Bob Burns and John Chirico each wore #33 for the New York Jets, and each gained about as much yardage as the other in their little time in uniform. Chirico, a Brooklyn native and graduate of Columbia gained yardage in the Bizarro games of 1987, as a replacement running back during the Strike. Burns, a standout running back from the University of Georgia, gained nearly the same number of yards with the Jets in the length of an actual season - 1974, to be exact. This is about as much as I can say, other than the fact that as professionals, they were and always will be Jets and nothing else. As professional football players, this is all they were.
But I guess I would be remiss if I didn't point out the lusty hair and somewhat dazed expression of Bob Burns, circa 1974. Again with the far-away look of framed contemplation. He looks like a nature child about to share the wisdom of Gaya with us, if not a little mescaline. In real life, his pleasures were more earthy (in the non-freak sense). According to the 1974 New York Jets Yearbook, Bob Burns enjoyed water skiing and hunting. One presumes in one form or another, he still does.
Pete Hart and Paul Hynes. Peter and Paul. One succeeding the other in #33 for the New York Titans. Pete Hart weighed as much as I do now (well, maybe a little less) and stood at 5'9" for us as a running back. That's a brick of a fellow who gained all of 113 yards on 25 carries in one season, the Terrible Titans' first, 1960. That's four-plus yards a carry. Not terrible. Whereas Paul Hynes' Titan career lasted the final two Terribles' seasons. In the role of what appears to be a defensive back, he intercepted two passes in 1962, his last pro season. Sometimes deciphering the performance of Titans of the past is a little like trying to read time-worn cuneiform off a slab in the Fertile Crescent.
But there are some Titans who need no Rosetta Stone. Everybody who knows the history of the Jets knows about #33 Curley Johnson, one of the four original Titans to play in Super Bowl III. Can you name the other three? Too late! Bill Mathis #31, Don Maynard #13, and Larry Grantham #60. I don't know which number Curley wore when he came to the Titans from the Texans in 1961, but he was given #33 when Sonny Werblin bought the club from Harry Wismer. He threw a pass in 1964. He shagged a kickoff in 1966. He ran for net -6 yards in 1968. Mostly what Curley Johnson did was punt, as he evolved from running back to full-time punter as a Jet. He averaged an average punter's distance of 42 yards over the course of his career. In the half-hour long summary videotape I own of the 1968 AFL Championship Game, there's a great second-long shot of Curley pacing the sidelines waving his fist and whistling sharply. For one of the original four Titans, the game must have been a gut-wrenching roller coaster that finally culminated with euphoria in the frigid air. In that moment, his career probably became something more than just a collection of personal bests and achievements, but rather a collective enterprise with an entire team. Who knows? Before then, his happiest moment as a pro might have been a late-game touchdown catch he made in a 52-13 trouncing of the Oilers in 1966. The receiving corps were on the bench, as was Namath (Mike Taliaferro made the throw).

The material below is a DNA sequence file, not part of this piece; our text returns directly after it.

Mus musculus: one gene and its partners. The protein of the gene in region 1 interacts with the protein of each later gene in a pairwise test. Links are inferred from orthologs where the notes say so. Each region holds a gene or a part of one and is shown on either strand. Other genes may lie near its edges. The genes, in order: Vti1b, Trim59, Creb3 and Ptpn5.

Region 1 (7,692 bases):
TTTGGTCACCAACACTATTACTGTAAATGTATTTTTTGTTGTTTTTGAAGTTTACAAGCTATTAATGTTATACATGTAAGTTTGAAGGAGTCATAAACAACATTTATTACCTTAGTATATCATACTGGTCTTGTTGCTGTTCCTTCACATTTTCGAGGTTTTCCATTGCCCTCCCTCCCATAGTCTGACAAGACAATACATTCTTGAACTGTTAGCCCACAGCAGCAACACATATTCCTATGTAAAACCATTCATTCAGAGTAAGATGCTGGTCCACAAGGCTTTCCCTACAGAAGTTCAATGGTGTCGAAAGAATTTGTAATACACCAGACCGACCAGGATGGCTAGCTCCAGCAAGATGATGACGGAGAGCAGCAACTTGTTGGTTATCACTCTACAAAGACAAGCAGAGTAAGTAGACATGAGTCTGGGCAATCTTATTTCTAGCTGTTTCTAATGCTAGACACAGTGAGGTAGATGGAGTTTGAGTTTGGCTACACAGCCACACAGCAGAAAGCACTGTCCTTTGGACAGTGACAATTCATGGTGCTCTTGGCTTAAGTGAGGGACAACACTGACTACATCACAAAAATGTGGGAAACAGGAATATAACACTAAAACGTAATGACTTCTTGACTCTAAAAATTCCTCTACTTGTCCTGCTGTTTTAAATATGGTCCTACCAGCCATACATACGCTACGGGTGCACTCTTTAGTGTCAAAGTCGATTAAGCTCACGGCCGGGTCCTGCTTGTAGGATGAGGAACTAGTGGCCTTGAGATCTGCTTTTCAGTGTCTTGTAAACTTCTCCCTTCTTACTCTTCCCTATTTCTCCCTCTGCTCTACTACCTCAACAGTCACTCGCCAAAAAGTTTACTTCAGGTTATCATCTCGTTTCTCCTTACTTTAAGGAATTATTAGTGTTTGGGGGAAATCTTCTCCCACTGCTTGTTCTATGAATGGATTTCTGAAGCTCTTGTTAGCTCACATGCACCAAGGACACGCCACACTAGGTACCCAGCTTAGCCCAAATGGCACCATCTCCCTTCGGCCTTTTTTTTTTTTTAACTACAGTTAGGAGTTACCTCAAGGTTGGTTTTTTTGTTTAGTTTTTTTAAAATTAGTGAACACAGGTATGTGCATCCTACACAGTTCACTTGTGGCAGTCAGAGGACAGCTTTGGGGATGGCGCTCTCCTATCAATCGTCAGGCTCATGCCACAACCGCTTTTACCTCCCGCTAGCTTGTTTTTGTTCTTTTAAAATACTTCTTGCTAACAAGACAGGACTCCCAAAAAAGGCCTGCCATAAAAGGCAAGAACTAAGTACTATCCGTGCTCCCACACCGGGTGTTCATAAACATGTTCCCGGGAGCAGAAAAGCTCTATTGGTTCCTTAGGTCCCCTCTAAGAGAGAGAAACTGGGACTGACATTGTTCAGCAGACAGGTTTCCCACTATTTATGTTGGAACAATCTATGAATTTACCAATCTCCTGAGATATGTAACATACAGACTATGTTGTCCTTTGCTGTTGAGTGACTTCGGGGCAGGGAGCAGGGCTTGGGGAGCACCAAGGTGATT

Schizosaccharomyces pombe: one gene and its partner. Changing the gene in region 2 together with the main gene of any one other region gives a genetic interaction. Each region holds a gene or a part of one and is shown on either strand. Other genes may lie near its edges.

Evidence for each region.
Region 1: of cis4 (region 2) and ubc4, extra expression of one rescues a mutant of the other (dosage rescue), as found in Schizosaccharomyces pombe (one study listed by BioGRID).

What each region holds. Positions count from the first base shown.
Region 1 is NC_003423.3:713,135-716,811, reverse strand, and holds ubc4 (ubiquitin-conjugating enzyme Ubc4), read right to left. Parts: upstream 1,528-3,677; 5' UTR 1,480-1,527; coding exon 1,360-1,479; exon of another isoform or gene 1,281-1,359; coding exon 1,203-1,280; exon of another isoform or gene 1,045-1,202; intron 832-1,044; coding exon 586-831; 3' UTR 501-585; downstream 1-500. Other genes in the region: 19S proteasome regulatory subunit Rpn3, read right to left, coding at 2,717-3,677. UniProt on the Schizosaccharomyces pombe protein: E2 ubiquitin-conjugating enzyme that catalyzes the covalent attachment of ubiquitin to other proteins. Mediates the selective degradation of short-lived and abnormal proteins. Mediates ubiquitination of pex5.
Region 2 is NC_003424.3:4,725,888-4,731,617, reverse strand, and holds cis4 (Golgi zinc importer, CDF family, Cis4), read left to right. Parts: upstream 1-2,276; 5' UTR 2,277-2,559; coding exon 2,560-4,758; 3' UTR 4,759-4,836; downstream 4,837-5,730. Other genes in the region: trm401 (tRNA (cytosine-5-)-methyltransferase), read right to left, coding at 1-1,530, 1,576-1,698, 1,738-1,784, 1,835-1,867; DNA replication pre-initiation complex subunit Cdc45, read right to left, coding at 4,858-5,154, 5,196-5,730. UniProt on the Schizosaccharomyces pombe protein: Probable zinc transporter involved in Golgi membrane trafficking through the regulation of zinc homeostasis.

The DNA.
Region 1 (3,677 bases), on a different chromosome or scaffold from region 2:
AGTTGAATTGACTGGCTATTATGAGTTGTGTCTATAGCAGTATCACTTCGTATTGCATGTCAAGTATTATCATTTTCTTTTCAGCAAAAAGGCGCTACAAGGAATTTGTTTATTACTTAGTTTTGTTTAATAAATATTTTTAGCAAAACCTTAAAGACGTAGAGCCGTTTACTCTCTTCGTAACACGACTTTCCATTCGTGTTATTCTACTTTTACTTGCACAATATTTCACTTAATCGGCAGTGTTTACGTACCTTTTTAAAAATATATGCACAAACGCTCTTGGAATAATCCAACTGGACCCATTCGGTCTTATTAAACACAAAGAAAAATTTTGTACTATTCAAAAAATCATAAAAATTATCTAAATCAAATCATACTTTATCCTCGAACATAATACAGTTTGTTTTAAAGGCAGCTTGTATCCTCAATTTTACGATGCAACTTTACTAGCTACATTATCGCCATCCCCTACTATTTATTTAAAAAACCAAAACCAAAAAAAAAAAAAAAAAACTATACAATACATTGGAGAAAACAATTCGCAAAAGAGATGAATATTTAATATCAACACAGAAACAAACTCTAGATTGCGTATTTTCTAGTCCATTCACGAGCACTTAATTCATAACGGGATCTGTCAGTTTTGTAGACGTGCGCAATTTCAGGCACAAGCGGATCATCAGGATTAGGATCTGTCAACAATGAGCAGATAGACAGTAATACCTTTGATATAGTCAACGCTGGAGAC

Super Bowl III was his last game as a Jet. His replacement the following year, Steve O'Neal #20, would set the NFL record for the longest punt. In his last season as a pro, Curley Johnson became a New York Giant. In August 1969, while playing for the dread Blue, Curley Johnson, recently cut from the Jets, was probably watching from the other sideline while the team he had followed out of AFL obscurity into franchise immortality celebrated their 37-14 victory over the Giants in a highly charged exhibition game at the Yale Bowl. I suppose he cheered inside. It's a testimony to what a sour person I am that I cannot help but think he must have been bitter about it, though. Maybe Curley Johnson is a better person than I am.